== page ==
“And so when you invest in a combined cycle unit, that means you basically buy that unit and don’t buy anything else. So no wind, no solar, no batteries,” Mahan said. 

LG&E/KU officials who wrote the plan said they didn't consider these types of power plants because of their carbon emissions. 

“Based on the Biden administration’s energy policy and the national focus on moving to clean energy, the current environment does not support the installation of [natural gas combined cycle] without [carbon capture and storage] due to its CO2 emissions,” the IRP reads, in part. 

These carbon-emitting power plants cost hundreds of millions of dollars and have a lifespan of about 30 years. If they are built in 2027, as requested, they could still be around in 2057, Mahan said.

“Here we had an integrated resource plan saying ‘do not build combined cycle gas units,’ but in an entirely separate process that was not part of the IRP, the company was moving ahead on combined cycle natural gas units,” Mahan said. 

The response from LG&E/KU attorneys was to say utility officials didn’t realize that regulators wanted an actual plan for how it would meet future energy needs, but would do so in the future. 

“The Report’s stated intention for IRPs, namely to result in 'an actual plan for meeting projected load during the planning period,' is a significant departure from nearly 30 years of past practice, at least with regard to the Companies’ previous IRPs and the Staff’s Reports thereon,” LG&E staff attorneys wrote in response. 

In a follow-up, Collins with LG&E said their integrated resource plan didn’t include any specific proposals because it was not an actionable resource plan. 

“Finally, while we have not yet finalized our replacement generation decisions, we are certainly evaluating natural gas given its affordability, reliability, and ability to be nimble as we support more renewables and transition to net zero by 2050,” she said.    

The steps toward net zero carbon emissions

Utilities across the country are in the midst of generational transition away from dirty carbon-emitting fossil fuels like coal and toward cleaner, cheaper sources of renewable energy.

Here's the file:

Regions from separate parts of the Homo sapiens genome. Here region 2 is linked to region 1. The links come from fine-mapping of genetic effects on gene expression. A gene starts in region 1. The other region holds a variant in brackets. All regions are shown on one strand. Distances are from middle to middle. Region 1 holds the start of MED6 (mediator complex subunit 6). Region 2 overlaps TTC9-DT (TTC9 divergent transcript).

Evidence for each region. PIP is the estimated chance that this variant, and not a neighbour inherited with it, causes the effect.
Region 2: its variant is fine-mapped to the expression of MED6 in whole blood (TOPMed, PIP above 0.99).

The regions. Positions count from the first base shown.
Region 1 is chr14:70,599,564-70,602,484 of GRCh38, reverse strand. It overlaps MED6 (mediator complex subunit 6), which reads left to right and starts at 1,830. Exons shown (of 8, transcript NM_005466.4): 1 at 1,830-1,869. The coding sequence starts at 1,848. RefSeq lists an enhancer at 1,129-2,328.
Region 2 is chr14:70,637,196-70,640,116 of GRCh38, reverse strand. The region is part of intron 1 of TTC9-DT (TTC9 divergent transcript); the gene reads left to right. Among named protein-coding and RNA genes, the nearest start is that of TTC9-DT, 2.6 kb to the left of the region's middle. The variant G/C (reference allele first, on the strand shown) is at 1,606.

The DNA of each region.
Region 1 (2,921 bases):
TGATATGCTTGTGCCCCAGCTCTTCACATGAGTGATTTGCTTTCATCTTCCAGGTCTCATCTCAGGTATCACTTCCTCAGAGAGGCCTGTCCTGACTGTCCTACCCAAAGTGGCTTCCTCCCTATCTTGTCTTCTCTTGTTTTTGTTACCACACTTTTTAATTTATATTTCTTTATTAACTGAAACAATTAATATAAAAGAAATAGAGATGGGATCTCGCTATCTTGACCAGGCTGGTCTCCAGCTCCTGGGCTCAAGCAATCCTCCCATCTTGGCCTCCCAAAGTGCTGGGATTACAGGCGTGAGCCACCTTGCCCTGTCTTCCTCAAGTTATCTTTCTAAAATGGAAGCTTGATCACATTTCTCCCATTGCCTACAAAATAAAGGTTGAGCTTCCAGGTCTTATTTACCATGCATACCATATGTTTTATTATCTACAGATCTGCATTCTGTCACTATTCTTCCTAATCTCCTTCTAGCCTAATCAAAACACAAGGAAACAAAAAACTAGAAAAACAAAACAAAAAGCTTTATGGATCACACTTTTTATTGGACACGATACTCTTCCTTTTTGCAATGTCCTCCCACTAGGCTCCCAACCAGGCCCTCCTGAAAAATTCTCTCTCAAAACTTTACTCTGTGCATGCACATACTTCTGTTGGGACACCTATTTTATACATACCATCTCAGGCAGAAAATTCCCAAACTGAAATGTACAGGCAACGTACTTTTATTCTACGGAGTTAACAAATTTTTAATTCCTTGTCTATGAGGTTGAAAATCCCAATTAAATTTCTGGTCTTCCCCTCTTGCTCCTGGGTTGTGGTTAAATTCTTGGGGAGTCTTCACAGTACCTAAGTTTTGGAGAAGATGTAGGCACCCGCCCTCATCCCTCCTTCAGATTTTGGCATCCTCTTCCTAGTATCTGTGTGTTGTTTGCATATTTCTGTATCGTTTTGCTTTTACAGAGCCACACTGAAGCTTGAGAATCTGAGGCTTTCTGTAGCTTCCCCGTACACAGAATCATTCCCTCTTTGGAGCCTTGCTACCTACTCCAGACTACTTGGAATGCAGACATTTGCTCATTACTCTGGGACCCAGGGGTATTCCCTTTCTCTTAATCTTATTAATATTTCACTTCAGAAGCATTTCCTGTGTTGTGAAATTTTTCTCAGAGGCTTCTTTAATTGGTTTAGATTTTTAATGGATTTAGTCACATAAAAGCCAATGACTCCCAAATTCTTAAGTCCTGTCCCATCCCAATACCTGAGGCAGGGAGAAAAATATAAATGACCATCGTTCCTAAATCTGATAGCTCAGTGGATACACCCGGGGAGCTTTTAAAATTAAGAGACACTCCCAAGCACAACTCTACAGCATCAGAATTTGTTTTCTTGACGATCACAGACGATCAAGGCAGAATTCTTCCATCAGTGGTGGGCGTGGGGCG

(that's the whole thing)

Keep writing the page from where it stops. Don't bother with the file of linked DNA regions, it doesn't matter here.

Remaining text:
On the one hand, the nation’s fleet of coal-fired power plants are reaching the end of their useful lifespans. On the other hand, renewable energy is cheaper than ever. It’s been two years since the International Energy Agency declared solar the cheapest form of electricity in history.  

There’s also a compelling scientific reason for reducing carbon emissions: Climate scientists warn the world must essentially halve greenhouse gas emissions by 2030 in order to limit global warming to 2.7 degrees and protect the habitability of the planet, according to the Intergovernmental Panel on Climate Change

A recent Sierra Club report found LG&E/KU plans to retire only a fraction of its coal generation by 2030 while replacing it with even less renewable energy. The utility ranked third on their list for keeping the most coal-fired electricity online past 2030. 

Officials from LG&E, KU and their parent company PPL Electric Utilities Corporation say they are committed to achieving net-zero carbon emissions by 2050 with interim reduction goals of 70% of 2010 levels by 2035 and 80% by 2040. The company also says it’s committed to not burning coal past 2050 unless it can capture the carbon with removal technologies.

The utility also plans to burn natural gas after 2050, but says it will still meet net-zero commitments using unproven carbon capture technologies that their own official described as “aspirational,” according to testimony from company officials.

PSC staff found LG&E/KU’s 15-year integrated resource plan was at odds with its own carbon reduction goals. In part, because it heavily relied on natural gas simple cycle combustion turbines without carbon capture and storage and also because it included plans to continue burning coal at an existing power plant through 2060.